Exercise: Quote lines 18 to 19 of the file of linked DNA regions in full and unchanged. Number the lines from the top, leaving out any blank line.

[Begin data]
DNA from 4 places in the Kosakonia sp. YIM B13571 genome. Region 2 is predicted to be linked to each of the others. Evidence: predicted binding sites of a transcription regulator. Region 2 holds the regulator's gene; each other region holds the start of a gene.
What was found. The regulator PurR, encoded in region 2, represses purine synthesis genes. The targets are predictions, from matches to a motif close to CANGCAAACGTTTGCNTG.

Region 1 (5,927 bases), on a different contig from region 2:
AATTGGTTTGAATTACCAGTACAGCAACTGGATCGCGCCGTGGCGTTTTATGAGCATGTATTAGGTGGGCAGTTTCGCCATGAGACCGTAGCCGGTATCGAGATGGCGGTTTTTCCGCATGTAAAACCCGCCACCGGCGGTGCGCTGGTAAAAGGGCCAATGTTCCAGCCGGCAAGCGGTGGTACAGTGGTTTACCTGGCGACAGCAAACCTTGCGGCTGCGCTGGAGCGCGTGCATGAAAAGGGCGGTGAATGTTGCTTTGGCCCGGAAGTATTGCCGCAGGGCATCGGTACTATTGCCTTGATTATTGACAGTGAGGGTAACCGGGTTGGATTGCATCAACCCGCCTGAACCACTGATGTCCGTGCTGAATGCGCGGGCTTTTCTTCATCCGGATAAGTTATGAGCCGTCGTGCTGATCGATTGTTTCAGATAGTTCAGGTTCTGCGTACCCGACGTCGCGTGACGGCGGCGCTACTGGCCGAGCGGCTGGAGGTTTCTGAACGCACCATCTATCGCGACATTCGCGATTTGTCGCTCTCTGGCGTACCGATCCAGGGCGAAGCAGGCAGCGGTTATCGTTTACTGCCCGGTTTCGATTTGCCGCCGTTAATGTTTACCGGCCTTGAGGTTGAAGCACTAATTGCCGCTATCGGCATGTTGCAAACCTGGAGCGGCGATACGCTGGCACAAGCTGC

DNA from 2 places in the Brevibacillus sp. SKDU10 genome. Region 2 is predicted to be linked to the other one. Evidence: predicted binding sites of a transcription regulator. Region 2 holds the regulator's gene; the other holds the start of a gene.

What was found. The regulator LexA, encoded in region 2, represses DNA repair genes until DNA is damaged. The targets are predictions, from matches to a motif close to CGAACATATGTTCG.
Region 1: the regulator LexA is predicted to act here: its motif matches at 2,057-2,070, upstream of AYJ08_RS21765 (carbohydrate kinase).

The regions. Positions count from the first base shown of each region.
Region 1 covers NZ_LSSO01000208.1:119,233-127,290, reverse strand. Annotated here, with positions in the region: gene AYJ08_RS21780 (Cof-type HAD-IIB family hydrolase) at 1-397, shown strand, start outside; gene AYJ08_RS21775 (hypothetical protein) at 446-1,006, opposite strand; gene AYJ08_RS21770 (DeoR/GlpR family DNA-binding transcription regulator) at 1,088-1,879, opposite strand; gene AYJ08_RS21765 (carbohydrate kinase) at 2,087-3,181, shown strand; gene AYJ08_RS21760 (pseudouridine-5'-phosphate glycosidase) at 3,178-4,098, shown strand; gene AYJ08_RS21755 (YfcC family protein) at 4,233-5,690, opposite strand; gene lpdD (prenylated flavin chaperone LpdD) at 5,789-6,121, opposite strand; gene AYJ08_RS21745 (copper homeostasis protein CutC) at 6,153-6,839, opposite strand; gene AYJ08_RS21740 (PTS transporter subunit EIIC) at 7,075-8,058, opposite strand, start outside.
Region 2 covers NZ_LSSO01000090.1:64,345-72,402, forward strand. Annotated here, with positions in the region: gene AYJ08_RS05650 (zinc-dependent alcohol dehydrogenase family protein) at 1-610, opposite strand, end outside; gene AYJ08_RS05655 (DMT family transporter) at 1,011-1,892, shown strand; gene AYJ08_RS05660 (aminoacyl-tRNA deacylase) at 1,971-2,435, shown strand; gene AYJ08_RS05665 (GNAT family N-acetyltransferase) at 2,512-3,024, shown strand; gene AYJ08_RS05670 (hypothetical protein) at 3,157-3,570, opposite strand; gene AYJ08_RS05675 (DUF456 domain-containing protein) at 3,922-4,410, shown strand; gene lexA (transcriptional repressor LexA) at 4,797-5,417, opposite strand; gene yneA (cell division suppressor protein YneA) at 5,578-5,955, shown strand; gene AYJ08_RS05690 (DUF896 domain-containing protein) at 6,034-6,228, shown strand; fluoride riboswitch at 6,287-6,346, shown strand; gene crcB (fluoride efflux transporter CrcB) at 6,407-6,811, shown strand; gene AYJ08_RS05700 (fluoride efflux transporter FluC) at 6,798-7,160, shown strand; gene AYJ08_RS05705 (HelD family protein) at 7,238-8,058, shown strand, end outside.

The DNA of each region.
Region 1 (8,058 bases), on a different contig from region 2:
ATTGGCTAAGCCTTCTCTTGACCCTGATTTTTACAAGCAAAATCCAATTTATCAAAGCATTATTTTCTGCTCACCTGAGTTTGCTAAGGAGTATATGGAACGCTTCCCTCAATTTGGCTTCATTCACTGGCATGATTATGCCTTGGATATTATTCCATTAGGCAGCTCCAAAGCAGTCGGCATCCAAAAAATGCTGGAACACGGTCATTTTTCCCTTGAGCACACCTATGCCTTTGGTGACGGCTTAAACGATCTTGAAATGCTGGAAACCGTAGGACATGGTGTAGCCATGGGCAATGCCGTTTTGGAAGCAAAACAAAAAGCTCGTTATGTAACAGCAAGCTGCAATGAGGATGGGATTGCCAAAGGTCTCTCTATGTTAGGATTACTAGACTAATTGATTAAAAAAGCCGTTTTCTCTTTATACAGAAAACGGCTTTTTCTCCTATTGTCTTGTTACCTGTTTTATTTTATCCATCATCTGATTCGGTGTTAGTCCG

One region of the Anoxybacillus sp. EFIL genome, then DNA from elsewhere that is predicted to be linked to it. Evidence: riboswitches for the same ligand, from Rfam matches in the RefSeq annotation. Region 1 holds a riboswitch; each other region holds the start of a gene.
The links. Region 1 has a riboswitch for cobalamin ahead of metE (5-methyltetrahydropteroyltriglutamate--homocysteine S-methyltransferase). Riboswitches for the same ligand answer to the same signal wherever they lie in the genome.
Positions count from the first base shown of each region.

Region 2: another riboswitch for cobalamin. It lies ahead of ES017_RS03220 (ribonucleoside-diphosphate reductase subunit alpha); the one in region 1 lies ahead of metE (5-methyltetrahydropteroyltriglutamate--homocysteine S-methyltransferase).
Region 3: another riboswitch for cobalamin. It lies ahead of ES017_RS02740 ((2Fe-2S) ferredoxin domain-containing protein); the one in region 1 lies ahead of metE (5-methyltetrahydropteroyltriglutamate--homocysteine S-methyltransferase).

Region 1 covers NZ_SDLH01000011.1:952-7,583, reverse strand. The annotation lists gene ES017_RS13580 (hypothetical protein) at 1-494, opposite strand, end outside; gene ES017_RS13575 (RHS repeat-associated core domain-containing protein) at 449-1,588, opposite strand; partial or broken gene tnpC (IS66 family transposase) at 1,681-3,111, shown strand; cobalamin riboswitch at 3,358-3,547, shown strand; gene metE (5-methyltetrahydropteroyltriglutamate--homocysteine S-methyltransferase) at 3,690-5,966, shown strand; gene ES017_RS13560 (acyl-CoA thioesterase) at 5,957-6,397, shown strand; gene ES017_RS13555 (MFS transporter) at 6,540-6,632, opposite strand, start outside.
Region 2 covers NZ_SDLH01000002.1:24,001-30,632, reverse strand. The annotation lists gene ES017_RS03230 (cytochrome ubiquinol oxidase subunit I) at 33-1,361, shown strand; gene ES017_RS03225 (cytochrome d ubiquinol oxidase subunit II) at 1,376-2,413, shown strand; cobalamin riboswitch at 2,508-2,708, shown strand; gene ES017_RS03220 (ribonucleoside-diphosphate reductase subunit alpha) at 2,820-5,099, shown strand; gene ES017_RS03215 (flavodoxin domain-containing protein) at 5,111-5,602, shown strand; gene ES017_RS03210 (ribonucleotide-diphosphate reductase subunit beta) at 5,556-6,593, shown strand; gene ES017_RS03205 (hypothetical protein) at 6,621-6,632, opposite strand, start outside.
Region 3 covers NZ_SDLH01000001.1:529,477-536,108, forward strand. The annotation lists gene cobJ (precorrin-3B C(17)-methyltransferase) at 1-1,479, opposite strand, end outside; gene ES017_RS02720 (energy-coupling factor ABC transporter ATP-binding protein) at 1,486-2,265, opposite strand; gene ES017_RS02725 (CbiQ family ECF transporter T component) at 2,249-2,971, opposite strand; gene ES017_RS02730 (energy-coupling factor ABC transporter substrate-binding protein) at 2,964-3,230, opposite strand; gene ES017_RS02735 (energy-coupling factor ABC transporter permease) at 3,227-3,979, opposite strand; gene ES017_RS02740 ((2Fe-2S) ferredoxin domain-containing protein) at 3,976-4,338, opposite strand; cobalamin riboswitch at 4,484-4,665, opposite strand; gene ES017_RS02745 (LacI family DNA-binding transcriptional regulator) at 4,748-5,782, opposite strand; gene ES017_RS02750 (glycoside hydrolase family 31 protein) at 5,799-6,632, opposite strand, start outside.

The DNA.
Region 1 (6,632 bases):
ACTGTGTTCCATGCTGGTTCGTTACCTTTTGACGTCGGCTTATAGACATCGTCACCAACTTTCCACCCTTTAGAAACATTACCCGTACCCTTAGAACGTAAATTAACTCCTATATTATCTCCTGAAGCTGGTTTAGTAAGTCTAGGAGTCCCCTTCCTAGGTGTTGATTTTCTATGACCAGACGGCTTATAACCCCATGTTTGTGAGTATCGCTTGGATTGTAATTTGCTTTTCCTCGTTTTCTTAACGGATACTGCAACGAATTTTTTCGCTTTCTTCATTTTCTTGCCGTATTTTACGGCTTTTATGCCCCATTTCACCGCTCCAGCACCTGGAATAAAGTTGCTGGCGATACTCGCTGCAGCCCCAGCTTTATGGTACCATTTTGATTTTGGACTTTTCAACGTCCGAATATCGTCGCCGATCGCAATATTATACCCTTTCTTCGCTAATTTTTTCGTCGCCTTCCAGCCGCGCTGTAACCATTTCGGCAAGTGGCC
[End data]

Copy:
Region 3: another riboswitch for cobalamin. It lies ahead of ES017_RS02740 ((2Fe-2S) ferredoxin domain-containing protein); the one in region 1 lies ahead of metE (5-methyltetrahydropteroyltriglutamate--homocysteine S-methyltransferase).

Region 1 covers NZ_SDLH01000011.1:952-7,583, reverse strand. The annotation lists gene ES017_RS13580 (hypothetical protein) at 1-494, opposite strand, end outside; gene ES017_RS13575 (RHS repeat-associated core domain-containing protein) at 449-1,588, opposite strand; partial or broken gene tnpC (IS66 family transposase) at 1,681-3,111, shown strand; cobalamin riboswitch at 3,358-3,547, shown strand; gene metE (5-methyltetrahydropteroyltriglutamate--homocysteine S-methyltransferase) at 3,690-5,966, shown strand; gene ES017_RS13560 (acyl-CoA thioesterase) at 5,957-6,397, shown strand; gene ES017_RS13555 (MFS transporter) at 6,540-6,632, opposite strand, start outside.